As the judge discusses "SyRI", someone’s iPhone goes off in the courtroom. It’s Siri springing to action.

It’s a little confusing, this lawsuit on 5 February 2020. It’s not about Apple’s voice assistant, but the Dutch Government’s System Risk Indication: a tool that analyses all kinds of data to predict welfare fraud.

It’s ironic that just now, in a lawsuit about privacy, a smartphone is listening in. Just last year, it that Apple contractors listened in on Siri recordings, from sex to visits to the doctor.

Anyway, back to that lawsuit. I about it earlier, in the context of the "digital welfare state". Today, in my follow-up article, I talk about "strategic litigation" – a type of litigation that is about more than the case itself: it’s about legal, political or social change.

The SyRI case nicely shows what steps you can take to make such a lawsuit a success. It’s about much more than just calling in some good lawyers.

When I started looking into the case, I found a story full of interesting people and smart actions. I found it worth writing down, which is what I did today in this piece:

Corona numbers

The Leipzig Book Fair was supposed to take place this week. I was supposed to be there, but it was cancelled because of the coronavirus.

Speaking of corona, some of you approached me to see if I could write a piece about the numbers relating to the disease. I haven’t got to that yet, but I do have some reading tips.

I highly recommend that you keep an eye on a reliable and up-to-date source of data on coronavirus and many other topics. This resource provides a good explanation of all the uncertainties surrounding the figures.

I think that the most important thing to remember is a lot is still unclear. For example, the exact mortality rate (case fatality rate, CFR, to be precise) is difficult to calculate, because there are many corona cases that are not tested, or that are too mild to ever appear on the authorities’ radars.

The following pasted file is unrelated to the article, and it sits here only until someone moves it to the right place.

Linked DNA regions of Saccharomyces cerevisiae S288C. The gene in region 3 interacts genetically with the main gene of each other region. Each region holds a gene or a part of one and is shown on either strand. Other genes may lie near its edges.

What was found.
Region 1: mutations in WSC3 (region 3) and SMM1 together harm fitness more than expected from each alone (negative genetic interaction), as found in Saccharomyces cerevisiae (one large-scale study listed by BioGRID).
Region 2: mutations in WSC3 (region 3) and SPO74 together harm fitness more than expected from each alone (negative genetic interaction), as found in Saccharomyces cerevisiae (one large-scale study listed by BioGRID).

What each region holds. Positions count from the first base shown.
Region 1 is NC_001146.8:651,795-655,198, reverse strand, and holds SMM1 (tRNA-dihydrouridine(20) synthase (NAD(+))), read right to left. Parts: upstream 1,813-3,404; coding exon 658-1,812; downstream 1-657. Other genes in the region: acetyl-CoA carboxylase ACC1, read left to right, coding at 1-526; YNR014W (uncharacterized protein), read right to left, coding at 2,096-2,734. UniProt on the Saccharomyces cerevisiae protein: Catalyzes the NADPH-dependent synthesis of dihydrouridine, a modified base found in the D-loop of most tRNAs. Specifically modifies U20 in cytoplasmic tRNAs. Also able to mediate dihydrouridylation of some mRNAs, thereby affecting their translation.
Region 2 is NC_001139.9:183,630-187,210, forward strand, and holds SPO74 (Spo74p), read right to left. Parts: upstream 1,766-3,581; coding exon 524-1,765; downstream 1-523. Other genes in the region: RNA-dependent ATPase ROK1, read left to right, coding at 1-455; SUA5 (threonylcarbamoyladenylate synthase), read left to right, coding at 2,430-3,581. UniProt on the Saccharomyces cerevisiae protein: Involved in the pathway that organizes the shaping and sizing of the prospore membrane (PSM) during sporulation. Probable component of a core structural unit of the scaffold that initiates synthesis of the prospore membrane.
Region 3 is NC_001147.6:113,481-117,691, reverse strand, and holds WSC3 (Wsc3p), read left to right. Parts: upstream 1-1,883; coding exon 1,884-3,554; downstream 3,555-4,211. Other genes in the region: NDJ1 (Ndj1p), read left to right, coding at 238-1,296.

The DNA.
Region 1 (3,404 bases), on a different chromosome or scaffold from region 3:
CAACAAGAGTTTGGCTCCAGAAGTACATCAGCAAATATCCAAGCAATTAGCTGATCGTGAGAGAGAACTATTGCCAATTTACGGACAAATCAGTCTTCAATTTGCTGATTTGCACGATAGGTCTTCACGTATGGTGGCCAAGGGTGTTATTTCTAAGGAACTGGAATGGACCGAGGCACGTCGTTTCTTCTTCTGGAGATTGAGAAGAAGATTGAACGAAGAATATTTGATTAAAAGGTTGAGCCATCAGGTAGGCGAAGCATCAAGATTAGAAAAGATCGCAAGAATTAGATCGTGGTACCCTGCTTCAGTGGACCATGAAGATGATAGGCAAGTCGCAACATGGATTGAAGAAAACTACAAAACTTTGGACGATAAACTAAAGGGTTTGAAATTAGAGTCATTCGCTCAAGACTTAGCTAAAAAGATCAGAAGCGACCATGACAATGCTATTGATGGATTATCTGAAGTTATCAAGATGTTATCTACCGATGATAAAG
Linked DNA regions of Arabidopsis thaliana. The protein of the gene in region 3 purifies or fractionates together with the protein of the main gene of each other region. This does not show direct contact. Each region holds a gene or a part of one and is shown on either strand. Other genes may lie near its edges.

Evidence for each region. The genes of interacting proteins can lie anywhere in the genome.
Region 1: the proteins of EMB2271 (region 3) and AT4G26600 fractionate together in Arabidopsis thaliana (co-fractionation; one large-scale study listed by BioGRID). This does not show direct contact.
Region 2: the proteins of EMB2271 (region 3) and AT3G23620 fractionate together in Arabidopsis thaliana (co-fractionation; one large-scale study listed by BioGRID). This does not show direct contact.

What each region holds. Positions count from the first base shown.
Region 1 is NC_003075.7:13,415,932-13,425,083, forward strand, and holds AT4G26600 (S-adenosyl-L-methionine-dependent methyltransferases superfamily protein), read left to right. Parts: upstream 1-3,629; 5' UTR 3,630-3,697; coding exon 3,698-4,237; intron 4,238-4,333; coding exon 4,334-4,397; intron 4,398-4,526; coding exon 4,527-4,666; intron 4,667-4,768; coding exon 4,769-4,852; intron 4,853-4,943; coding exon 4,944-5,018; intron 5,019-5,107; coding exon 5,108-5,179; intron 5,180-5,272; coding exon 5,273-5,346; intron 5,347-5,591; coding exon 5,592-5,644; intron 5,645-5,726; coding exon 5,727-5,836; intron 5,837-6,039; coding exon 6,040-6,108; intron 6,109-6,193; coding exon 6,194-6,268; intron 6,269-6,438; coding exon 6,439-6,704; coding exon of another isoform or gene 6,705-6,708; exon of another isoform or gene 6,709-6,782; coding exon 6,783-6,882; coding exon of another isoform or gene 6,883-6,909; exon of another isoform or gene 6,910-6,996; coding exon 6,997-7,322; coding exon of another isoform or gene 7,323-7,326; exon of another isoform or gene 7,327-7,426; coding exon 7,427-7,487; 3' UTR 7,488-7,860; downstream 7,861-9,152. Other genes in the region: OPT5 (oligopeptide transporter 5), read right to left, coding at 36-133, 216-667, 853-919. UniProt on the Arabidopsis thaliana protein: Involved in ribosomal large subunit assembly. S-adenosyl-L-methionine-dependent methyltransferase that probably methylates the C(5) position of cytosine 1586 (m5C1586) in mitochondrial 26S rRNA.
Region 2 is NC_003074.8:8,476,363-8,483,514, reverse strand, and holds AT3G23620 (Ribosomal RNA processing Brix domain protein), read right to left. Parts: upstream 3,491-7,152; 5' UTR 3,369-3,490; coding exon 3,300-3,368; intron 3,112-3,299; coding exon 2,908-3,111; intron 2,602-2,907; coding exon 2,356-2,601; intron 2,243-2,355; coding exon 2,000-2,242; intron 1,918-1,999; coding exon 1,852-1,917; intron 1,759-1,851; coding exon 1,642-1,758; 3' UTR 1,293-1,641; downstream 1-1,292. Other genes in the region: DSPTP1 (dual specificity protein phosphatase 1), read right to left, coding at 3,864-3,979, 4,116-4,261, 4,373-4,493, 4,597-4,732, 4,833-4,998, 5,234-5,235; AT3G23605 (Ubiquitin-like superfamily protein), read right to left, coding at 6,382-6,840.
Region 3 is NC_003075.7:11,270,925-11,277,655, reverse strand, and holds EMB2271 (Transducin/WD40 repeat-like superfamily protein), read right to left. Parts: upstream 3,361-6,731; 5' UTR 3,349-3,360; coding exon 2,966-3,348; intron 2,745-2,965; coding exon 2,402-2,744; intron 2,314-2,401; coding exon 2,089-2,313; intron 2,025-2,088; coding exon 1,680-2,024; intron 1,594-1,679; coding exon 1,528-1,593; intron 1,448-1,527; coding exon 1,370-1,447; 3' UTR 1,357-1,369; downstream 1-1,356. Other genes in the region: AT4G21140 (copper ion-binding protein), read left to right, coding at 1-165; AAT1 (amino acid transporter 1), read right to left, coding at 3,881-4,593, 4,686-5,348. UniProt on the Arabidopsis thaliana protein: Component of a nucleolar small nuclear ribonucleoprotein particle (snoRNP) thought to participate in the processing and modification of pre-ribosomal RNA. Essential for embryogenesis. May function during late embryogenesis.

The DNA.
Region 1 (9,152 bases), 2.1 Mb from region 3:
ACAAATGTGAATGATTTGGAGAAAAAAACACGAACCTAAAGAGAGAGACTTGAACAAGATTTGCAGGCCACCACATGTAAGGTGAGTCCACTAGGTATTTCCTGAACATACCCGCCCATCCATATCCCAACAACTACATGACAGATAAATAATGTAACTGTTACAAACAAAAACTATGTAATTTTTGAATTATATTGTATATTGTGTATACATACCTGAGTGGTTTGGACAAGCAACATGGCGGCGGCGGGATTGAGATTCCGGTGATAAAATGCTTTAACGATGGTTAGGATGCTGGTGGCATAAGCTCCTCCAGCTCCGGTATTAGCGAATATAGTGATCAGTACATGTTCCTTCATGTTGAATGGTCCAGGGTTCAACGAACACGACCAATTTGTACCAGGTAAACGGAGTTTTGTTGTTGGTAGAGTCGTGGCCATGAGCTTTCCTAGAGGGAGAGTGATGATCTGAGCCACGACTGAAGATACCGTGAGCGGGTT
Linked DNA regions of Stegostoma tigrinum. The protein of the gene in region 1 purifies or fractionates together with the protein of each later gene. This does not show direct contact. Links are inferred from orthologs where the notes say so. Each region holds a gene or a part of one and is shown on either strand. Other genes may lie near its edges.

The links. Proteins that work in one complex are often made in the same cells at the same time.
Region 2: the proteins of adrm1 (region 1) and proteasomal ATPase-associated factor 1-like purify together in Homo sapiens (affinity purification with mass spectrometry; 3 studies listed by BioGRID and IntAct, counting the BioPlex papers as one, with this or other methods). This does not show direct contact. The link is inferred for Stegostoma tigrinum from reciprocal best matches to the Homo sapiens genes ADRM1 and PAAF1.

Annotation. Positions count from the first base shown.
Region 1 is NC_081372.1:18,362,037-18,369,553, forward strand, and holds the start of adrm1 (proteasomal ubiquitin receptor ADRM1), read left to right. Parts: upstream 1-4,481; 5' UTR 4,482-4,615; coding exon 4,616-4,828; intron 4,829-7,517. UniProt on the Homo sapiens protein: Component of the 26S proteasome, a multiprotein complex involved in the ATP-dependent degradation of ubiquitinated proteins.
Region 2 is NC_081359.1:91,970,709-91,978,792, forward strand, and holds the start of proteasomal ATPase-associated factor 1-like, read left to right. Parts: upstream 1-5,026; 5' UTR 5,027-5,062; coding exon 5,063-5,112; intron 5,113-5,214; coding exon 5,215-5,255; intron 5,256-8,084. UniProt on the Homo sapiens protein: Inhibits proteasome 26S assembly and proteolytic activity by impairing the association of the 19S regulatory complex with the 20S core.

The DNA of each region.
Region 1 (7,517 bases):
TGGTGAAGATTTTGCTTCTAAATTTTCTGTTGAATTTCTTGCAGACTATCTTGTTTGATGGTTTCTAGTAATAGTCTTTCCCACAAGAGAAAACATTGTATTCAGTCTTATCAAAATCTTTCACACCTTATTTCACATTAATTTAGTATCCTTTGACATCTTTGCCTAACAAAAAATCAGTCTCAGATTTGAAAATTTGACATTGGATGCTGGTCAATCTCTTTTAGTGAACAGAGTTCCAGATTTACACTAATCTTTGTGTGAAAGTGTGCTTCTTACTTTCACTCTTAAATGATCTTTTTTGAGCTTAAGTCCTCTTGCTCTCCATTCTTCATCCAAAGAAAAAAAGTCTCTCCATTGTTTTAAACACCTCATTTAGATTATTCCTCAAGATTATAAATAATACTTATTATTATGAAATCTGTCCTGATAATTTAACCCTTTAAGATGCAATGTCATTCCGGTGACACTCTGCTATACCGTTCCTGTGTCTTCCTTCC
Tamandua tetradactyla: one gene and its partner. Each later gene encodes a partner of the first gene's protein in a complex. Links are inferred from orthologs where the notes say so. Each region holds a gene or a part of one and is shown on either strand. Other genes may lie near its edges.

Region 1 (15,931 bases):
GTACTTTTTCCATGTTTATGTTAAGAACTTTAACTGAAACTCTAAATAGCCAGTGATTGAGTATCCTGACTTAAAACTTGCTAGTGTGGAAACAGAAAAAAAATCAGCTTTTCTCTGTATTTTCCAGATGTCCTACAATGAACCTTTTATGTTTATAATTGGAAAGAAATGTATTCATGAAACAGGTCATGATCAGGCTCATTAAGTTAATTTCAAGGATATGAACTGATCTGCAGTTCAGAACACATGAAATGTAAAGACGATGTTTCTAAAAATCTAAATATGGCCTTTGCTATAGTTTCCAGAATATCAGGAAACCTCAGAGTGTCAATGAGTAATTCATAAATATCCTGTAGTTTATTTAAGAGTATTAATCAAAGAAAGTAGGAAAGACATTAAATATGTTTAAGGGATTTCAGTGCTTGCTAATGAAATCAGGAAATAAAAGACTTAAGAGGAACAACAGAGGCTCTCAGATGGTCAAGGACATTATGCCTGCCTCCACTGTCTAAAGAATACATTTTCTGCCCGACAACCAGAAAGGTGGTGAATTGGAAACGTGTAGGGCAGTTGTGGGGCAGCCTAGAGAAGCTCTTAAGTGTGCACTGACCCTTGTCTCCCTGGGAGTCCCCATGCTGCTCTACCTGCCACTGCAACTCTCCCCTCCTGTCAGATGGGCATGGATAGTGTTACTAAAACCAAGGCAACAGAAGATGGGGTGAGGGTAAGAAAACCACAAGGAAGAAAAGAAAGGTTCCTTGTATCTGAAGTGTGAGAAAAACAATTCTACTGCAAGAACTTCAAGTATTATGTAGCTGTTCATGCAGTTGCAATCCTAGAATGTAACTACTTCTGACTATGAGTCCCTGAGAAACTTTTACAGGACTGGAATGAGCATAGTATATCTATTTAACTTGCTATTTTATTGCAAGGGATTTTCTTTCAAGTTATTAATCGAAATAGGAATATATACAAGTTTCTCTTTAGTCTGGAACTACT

The CFR can also differ per time, place and person, because it depends not only on the disease but also on the context. What treatment will a patient receive? And are they, for example, old or young?

Of course, this uncertainty does not mean we have to sit on our hands. That’s what I find admirable about epidemiologists: their profession consists of grappling with uncertain data, making sure to strike the right balance between alertness and wait and see.

If you want to know more about the statistical models that are used, I can highly recommend (it’s from 14 February, so it doesn’t take into account the latest developments). It deals with the variables that are included, and an alternative that is better but also costs more computing power.

Do you have any reading tips on corona counting? Don’t hesitate to share them.


Now to something completely different: Saturday is Pi day! 14 March, 3/14. And 3, 1 and 4 are the first three digits of the number pi. You may remember Pi from calculating circles – the circumference is equal to Pi times the diameter.

The number has – literally – endless digits:

3.141592653589793238462643383279502884197169399375105820974944592307816406286 ...

An approximation of this number is 22 divided by 7. That is why 22 July is also Pi Approximation day 🎈.

If you need a little more spice, take a look at this classic by Tom Hiddleston. Pi has never been sexier.

BBC Radio 1: ‘Tom Hiddleston Makes Maths Sexy!’

Before you go ...

... Eliza Anyangwe women who fight bias in big data algorithms.

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